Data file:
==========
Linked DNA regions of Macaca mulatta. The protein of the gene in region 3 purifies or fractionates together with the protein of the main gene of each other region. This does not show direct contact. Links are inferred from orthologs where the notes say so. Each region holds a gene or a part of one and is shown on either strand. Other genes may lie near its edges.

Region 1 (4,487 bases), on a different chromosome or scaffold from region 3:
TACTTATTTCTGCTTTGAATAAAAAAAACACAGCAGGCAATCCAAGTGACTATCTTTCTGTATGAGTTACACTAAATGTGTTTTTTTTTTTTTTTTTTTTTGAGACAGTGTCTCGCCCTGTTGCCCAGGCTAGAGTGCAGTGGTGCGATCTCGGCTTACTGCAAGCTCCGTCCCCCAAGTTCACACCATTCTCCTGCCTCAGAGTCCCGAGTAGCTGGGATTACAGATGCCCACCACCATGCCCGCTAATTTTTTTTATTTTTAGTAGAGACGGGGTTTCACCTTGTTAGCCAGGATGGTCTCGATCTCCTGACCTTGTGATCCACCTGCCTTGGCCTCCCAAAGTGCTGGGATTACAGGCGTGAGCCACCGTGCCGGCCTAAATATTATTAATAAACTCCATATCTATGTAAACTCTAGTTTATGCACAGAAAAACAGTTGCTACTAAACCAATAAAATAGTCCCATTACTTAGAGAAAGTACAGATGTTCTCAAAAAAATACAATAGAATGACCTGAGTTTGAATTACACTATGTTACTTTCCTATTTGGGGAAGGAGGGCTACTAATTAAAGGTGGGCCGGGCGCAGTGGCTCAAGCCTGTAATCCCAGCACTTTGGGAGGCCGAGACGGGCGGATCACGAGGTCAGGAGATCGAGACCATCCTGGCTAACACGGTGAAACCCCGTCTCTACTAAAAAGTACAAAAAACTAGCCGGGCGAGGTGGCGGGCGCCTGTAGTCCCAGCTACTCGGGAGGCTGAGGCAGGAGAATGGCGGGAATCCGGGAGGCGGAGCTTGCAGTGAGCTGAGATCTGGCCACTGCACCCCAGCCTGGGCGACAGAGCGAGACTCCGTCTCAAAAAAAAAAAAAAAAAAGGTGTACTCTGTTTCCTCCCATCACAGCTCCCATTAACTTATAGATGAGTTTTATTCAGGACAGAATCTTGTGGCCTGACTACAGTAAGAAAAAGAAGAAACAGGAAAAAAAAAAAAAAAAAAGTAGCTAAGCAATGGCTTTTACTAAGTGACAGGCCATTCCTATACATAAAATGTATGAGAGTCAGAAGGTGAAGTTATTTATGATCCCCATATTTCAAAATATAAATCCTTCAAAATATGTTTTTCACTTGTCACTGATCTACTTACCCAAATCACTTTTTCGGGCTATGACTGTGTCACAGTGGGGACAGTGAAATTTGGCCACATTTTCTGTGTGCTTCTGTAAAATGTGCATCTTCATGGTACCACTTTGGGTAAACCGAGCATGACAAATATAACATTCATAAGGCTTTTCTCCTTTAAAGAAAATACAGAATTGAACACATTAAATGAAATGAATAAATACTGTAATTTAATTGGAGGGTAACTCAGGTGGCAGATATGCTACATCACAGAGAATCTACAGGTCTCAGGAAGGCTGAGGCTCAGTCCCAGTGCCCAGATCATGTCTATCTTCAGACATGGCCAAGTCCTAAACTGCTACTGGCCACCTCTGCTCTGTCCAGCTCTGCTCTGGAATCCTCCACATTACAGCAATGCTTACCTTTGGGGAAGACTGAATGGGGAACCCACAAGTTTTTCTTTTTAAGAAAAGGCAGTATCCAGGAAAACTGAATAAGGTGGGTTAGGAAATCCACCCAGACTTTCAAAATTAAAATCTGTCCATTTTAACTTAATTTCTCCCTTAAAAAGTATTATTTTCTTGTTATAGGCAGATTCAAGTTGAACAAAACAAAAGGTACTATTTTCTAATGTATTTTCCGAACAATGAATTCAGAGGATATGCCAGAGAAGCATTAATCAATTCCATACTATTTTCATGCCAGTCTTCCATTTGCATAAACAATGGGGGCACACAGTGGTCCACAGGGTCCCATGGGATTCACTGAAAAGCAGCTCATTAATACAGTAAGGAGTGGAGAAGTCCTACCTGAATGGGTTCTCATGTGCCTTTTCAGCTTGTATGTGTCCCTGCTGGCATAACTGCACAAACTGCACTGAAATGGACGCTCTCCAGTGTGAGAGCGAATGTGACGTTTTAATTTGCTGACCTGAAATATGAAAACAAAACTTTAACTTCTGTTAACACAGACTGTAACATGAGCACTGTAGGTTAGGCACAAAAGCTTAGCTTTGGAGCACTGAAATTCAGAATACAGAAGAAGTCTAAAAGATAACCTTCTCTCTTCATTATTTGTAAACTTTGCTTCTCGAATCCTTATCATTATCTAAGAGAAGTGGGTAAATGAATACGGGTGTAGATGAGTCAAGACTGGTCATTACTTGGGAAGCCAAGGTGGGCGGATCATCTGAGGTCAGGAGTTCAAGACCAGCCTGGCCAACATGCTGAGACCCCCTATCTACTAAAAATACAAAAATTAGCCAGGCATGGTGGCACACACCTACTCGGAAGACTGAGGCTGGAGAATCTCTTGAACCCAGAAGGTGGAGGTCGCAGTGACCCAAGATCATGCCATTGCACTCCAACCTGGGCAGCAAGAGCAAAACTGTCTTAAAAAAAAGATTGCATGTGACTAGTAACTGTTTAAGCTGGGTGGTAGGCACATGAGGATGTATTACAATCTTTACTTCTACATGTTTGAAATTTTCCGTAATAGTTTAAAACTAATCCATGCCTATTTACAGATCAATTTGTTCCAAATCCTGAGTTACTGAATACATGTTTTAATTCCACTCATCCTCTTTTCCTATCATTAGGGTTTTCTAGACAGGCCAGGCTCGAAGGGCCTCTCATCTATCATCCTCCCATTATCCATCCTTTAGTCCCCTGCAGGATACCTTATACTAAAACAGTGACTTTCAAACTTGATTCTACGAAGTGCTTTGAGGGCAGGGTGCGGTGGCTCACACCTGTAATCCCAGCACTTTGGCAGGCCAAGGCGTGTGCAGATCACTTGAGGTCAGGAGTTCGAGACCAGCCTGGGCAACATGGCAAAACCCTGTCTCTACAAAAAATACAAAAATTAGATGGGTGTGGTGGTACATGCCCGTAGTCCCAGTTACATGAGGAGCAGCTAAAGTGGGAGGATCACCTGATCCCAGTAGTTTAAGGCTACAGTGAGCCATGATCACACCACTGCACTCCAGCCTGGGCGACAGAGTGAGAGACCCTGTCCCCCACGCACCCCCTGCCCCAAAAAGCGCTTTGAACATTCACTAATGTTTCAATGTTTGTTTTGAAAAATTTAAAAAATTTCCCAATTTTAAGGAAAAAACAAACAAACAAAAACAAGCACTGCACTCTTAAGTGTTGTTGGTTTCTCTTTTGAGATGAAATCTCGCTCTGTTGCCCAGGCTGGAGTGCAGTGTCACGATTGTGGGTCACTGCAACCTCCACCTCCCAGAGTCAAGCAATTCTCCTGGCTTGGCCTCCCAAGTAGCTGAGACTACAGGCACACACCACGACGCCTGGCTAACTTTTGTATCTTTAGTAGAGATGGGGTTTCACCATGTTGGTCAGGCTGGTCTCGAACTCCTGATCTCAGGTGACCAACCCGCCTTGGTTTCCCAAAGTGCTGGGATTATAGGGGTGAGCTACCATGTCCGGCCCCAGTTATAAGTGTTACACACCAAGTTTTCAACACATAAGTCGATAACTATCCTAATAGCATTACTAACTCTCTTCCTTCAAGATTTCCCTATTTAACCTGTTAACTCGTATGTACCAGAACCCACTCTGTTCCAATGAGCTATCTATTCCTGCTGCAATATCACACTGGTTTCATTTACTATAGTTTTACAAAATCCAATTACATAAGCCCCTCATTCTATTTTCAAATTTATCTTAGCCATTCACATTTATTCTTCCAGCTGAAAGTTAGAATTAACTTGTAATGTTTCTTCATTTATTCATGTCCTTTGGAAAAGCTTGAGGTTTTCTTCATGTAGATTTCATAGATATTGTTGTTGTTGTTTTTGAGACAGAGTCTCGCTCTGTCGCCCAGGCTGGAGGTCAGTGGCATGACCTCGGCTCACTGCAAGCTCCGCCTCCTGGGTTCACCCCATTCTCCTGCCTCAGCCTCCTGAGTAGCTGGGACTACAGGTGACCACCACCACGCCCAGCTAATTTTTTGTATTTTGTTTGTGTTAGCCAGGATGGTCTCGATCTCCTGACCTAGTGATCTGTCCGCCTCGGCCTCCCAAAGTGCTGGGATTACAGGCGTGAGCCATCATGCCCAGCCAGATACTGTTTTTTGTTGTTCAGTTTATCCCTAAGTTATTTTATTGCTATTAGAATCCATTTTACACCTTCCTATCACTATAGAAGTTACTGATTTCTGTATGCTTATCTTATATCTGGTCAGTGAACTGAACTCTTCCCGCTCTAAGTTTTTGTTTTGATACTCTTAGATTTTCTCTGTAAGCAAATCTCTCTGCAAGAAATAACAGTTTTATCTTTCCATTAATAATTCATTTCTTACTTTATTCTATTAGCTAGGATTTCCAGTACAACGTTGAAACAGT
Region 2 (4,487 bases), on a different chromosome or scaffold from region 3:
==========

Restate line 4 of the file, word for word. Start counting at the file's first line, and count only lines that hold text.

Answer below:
Region 2 (4,487 bases), on a different chromosome or scaffold from region 3: